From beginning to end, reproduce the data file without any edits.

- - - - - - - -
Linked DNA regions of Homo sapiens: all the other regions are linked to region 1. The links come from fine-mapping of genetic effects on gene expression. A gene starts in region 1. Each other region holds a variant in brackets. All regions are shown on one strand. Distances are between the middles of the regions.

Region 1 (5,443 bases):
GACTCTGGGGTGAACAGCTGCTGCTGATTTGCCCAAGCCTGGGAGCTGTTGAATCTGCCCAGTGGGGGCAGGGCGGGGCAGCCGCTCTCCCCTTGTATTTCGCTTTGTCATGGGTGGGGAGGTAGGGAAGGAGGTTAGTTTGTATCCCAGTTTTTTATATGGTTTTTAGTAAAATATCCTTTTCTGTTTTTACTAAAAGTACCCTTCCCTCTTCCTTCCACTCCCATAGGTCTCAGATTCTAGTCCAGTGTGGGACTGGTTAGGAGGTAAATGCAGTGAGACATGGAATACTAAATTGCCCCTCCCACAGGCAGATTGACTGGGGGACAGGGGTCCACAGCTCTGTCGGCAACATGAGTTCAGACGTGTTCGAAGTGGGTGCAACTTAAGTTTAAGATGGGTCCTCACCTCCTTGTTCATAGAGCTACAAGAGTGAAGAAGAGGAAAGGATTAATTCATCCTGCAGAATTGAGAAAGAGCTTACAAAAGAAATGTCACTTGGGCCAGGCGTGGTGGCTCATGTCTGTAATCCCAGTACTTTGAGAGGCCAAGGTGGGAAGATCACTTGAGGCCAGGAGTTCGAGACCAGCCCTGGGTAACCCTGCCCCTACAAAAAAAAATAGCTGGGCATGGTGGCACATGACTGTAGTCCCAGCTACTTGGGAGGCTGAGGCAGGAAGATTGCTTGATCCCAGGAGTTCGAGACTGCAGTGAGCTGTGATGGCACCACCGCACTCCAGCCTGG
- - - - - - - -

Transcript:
Linked DNA regions of Homo sapiens: all the other regions are linked to region 1. The links come from fine-mapping of genetic effects on gene expression. A gene starts in region 1. Each other region holds a variant in brackets. All regions are shown on one strand. Distances are between the middles of the regions.

Region 1 (5,443 bases):
GACTCTGGGGTGAACAGCTGCTGCTGATTTGCCCAAGCCTGGGAGCTGTTGAATCTGCCCAGTGGGGGCAGGGCGGGGCAGCCGCTCTCCCCTTGTATTTCGCTTTGTCATGGGTGGGGAGGTAGGGAAGGAGGTTAGTTTGTATCCCAGTTTTTTATATGGTTTTTAGTAAAATATCCTTTTCTGTTTTTACTAAAAGTACCCTTCCCTCTTCCTTCCACTCCCATAGGTCTCAGATTCTAGTCCAGTGTGGGACTGGTTAGGAGGTAAATGCAGTGAGACATGGAATACTAAATTGCCCCTCCCACAGGCAGATTGACTGGGGGACAGGGGTCCACAGCTCTGTCGGCAACATGAGTTCAGACGTGTTCGAAGTGGGTGCAACTTAAGTTTAAGATGGGTCCTCACCTCCTTGTTCATAGAGCTACAAGAGTGAAGAAGAGGAAAGGATTAATTCATCCTGCAGAATTGAGAAAGAGCTTACAAAAGAAATGTCACTTGGGCCAGGCGTGGTGGCTCATGTCTGTAATCCCAGTACTTTGAGAGGCCAAGGTGGGAAGATCACTTGAGGCCAGGAGTTCGAGACCAGCCCTGGGTAACCCTGCCCCTACAAAAAAAAATAGCTGGGCATGGTGGCACATGACTGTAGTCCCAGCTACTTGGGAGGCTGAGGCAGGAAGATTGCTTGATCCCAGGAGTTCGAGACTGCAGTGAGCTGTGATGGCACCACCGCACTCCAGCCTGG